But it ends there, buried between a mountain of missteps and idiocy. There are so many problems with the game it’s difficult to know where to begin.

The plot gave up quite early on trying to have any coherence or flow. It uses an irritating non-linear structure for pretty much no adequately explained reason, which coupled with cardboard cut-out characters means no action ever has meaningful weight or consequence, because you’ll immediately be sent back in time 20 years to chuck snowballs about.


It’s the element that means one minute you’ll be playing a supremely dumbed-down Guitar Hero clone to busk while homeless on the streets of Genericville, USA, and the next you’ll be pissing about with horses owned by a vaguely racist ‘mystical Indian’ family somewhere in the South West. That sequence ends with you fighting a tornado demon (yep) and other than that very little stands out.

The game also takes you through a fairly long and drawn out combat training sequence, learning to evade guards, use the psychic powers to distract or attack enemies, as well as cover and gunplay. These techniques are then used precisely once, right at the end of the game, and even then effectively consist of strings of quick time events which are hard to fail.

That segment of the game also plays host to one of its most stupid moments. Having been dispatched to a foreign country tasked with helping fight an insurgency, our heroine carries out her task before realising after the fact that the man she killed was actually the president and a good guy. How on earth she would have had no idea about who the president was or how nobody would have mentioned it is beyond me.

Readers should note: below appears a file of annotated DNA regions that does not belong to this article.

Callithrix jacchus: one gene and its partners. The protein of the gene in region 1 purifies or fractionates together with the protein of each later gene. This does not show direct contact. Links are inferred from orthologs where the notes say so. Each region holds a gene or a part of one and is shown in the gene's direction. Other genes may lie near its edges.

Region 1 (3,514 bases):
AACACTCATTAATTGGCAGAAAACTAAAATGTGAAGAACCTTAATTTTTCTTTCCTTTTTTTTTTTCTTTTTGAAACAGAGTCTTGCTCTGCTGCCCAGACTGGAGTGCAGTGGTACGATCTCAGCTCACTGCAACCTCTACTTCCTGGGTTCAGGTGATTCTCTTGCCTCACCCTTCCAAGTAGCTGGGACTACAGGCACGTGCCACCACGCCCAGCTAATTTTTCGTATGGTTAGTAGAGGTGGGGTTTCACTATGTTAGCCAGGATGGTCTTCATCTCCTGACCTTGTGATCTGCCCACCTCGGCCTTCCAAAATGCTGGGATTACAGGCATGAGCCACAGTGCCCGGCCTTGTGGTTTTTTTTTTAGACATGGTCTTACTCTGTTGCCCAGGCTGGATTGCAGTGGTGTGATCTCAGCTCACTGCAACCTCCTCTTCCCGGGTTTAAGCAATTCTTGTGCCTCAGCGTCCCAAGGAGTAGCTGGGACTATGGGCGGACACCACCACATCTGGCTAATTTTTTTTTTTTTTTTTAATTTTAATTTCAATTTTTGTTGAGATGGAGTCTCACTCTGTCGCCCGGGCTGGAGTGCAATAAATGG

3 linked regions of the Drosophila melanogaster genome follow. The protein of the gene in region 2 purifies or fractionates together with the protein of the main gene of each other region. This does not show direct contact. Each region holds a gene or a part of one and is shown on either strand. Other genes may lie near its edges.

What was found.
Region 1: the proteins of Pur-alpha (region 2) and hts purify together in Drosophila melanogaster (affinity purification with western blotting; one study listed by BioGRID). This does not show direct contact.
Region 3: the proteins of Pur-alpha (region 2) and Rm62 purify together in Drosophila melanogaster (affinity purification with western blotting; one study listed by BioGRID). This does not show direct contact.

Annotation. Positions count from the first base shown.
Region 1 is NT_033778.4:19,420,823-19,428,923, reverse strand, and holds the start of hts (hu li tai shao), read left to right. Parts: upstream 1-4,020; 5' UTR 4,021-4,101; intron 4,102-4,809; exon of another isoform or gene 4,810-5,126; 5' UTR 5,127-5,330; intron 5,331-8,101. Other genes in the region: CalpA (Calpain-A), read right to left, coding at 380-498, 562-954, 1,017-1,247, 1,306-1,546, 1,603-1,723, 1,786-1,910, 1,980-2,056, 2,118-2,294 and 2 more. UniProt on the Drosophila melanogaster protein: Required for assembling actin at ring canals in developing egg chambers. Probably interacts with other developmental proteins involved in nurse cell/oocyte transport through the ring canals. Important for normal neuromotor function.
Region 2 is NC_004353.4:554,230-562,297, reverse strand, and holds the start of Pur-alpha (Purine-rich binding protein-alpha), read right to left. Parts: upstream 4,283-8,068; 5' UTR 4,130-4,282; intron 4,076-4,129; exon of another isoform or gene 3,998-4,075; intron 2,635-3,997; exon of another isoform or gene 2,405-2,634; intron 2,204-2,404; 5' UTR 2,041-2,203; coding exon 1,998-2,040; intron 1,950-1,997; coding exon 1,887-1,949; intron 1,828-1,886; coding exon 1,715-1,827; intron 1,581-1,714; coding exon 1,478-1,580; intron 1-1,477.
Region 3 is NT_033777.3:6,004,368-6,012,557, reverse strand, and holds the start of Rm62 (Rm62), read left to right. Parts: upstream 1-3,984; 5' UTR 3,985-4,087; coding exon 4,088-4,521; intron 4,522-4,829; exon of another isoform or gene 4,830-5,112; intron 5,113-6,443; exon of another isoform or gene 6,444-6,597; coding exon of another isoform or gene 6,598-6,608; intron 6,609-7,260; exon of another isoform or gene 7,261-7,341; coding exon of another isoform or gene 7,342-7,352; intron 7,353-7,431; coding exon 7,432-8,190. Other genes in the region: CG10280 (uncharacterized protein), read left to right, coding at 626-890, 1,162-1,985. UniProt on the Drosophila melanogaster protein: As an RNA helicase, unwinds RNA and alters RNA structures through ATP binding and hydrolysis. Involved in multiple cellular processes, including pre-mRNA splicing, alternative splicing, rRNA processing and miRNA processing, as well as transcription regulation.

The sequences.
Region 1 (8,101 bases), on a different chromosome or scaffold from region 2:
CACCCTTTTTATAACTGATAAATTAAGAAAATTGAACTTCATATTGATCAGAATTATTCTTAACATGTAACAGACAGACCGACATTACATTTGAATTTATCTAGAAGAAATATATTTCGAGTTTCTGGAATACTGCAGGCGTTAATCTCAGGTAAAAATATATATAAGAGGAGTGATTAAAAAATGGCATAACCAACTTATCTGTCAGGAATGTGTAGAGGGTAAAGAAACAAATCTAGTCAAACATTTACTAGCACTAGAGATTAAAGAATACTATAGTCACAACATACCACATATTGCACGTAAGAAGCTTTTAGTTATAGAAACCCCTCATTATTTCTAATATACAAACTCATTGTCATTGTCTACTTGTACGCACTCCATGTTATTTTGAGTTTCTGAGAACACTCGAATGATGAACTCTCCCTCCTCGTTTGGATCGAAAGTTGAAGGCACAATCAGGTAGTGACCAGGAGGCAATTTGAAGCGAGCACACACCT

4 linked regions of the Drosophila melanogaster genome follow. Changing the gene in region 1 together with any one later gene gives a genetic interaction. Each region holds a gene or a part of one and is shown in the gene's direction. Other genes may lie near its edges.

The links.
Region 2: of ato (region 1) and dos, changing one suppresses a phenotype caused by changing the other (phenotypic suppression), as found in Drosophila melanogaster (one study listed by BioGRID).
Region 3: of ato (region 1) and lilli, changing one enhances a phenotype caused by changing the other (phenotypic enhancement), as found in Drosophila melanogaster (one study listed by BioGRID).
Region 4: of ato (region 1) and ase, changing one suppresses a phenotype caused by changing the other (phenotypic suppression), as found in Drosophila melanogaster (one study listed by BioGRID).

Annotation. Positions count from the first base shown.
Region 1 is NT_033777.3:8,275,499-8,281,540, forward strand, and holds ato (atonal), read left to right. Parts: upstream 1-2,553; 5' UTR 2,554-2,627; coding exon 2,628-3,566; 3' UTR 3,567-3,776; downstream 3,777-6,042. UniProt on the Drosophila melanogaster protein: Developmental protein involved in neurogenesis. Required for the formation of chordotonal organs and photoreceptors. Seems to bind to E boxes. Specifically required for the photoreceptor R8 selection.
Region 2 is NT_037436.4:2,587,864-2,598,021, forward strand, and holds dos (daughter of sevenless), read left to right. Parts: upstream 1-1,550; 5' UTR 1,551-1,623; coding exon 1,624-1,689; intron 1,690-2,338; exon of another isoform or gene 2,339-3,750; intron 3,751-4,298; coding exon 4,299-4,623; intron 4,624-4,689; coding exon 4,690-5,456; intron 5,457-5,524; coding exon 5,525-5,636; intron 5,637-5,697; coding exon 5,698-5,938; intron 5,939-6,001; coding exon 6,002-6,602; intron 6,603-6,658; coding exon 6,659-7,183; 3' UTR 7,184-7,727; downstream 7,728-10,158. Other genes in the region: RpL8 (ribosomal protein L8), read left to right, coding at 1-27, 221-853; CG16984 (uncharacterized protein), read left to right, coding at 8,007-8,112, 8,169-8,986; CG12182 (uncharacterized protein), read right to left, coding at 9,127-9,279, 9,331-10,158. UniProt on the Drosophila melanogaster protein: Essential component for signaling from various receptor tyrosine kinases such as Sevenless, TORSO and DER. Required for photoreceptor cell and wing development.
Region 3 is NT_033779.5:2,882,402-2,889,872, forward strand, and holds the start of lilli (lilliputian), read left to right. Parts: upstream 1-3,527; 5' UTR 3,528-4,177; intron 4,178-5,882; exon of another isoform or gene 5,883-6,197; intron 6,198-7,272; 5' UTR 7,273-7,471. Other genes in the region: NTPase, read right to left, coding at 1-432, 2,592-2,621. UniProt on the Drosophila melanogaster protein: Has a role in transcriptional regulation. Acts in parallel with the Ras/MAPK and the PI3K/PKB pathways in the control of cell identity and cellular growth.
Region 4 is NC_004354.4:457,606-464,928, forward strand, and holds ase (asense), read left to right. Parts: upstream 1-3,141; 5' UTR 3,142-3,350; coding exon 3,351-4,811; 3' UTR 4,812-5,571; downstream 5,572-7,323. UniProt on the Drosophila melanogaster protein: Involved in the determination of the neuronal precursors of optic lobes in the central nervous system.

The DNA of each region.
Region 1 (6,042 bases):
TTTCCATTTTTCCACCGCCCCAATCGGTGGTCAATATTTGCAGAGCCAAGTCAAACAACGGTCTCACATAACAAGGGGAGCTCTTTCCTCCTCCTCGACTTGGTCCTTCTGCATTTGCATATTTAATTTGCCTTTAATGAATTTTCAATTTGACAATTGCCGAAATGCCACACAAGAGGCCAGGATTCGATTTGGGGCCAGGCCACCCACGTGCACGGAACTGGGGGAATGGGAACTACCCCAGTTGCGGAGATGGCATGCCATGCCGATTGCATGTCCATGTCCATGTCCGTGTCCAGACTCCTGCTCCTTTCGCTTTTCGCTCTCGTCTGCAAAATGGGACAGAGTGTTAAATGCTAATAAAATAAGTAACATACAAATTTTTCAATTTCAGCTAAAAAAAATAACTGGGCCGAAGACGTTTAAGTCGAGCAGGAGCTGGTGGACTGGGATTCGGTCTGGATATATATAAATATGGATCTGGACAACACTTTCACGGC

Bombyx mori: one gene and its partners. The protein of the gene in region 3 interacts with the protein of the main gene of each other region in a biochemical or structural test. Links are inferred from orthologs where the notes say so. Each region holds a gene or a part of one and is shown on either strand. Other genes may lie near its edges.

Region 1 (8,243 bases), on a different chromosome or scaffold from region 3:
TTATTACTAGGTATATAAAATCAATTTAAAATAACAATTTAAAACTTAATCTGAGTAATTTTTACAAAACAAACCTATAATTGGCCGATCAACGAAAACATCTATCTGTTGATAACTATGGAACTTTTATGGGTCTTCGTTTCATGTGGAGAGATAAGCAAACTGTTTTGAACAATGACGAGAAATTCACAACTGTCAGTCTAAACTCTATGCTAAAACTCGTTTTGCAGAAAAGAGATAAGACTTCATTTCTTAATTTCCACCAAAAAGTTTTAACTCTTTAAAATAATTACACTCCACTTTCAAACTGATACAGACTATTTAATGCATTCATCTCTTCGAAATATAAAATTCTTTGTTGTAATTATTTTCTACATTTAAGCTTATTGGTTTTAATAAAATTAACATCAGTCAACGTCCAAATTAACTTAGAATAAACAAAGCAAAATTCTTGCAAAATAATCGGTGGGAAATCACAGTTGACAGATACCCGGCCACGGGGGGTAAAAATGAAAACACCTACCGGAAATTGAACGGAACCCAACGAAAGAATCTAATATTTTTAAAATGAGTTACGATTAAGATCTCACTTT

I tell the story of Quantic Dream in such a long-winded fashion because it serves as a reminder. It tells us that for all their talk of emotion, Quantic Dream games have been without fail a big pile of broken jigsaw pieces which seem to have come from different puzzles. Emotion devoid of proper context or engaging story is exploitative and rubbish.

So when David Cage takes the stage, as he did this week, at Paris Games Week and unveils Detroit, a new game about “what if humans met robots?” this article can be produced in response, a testament to why it will never again be a smart idea to look forward to a Quantic Dream game, and why people who let themselves get sucked in are gearing themselves up for major disappointment.

Peter Molyneux eventually got hold of his reputation for promising the earth and never being able to deliver. It took a while, but we got there. If David Cage continues to be the Frenchman who cried ‘Emotions!’ he’s in for the same fate.

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Robin Wilde

Co-Editor of Cubed Gamers, meaning I send out, take in, edit and upload content. I'm also in charge of doing much of the graphics and design stuff for the site.